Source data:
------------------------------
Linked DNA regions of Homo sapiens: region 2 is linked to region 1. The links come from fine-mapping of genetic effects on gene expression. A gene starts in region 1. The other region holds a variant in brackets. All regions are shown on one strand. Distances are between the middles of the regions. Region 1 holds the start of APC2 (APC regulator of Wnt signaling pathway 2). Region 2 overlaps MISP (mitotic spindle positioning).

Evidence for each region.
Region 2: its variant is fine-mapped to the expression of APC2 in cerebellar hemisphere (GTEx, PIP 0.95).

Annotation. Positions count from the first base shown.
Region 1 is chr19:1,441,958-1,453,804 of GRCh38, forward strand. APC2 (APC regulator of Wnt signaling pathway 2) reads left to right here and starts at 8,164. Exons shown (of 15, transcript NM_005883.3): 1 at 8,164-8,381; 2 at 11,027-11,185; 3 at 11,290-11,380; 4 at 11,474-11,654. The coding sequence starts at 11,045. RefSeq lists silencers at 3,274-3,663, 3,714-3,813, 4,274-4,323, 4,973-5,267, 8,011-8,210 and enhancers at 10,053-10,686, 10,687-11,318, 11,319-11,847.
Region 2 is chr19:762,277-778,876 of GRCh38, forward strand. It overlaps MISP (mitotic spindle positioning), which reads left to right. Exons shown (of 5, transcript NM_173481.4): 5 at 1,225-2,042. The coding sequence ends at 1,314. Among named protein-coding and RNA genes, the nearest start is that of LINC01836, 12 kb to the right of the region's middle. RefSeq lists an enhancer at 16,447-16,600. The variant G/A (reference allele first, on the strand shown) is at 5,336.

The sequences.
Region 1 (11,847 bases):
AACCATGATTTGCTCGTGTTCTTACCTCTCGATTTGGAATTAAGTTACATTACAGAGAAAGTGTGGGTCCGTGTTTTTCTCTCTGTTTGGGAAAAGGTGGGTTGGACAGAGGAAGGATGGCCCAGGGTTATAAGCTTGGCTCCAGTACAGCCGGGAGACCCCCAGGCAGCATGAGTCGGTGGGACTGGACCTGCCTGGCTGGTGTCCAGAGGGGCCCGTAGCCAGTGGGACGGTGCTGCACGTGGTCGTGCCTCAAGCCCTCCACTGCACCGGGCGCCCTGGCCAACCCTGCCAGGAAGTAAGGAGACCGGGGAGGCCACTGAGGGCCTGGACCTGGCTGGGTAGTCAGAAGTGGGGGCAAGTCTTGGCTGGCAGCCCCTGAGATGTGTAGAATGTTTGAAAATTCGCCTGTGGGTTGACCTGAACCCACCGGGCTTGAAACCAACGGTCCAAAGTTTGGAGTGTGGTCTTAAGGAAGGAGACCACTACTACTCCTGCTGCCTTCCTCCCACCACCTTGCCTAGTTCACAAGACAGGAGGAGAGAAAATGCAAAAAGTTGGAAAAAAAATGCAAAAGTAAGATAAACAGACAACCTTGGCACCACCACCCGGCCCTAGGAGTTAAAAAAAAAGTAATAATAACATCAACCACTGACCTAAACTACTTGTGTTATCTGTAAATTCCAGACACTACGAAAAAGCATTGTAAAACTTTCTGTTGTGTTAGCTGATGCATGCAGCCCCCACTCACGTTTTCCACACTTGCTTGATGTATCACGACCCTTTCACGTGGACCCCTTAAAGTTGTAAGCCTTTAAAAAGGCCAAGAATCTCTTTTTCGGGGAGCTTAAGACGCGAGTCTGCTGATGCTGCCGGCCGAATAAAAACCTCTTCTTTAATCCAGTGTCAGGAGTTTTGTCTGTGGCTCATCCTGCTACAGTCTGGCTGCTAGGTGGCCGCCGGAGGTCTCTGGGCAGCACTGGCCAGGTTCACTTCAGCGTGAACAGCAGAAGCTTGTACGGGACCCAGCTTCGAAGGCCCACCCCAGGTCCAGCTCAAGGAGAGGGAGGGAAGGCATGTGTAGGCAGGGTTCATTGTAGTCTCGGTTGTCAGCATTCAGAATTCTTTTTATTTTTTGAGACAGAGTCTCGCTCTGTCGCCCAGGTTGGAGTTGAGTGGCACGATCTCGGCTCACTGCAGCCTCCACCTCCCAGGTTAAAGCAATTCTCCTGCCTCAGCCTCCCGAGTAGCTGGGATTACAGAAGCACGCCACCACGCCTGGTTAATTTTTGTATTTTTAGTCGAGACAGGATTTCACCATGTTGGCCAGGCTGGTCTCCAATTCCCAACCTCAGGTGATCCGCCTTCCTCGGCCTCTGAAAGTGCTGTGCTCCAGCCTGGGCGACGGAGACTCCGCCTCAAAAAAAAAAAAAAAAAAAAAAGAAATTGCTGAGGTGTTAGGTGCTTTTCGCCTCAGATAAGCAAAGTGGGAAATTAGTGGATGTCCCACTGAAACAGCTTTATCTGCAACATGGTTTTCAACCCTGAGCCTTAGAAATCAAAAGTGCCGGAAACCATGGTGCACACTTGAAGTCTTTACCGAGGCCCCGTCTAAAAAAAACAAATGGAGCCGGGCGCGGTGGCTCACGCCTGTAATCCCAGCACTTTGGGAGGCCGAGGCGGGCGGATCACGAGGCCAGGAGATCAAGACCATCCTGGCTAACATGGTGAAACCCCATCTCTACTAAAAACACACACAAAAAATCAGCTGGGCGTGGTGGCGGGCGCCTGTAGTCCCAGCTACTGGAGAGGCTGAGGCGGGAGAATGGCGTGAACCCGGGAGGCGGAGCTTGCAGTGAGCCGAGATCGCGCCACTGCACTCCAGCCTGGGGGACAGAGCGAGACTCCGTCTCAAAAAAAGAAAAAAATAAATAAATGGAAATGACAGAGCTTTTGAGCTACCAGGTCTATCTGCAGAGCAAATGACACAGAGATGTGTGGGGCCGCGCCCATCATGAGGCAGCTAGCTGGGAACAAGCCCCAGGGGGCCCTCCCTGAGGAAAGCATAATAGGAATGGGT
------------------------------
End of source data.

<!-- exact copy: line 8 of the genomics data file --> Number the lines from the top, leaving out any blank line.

Region 1 (11,847 bases):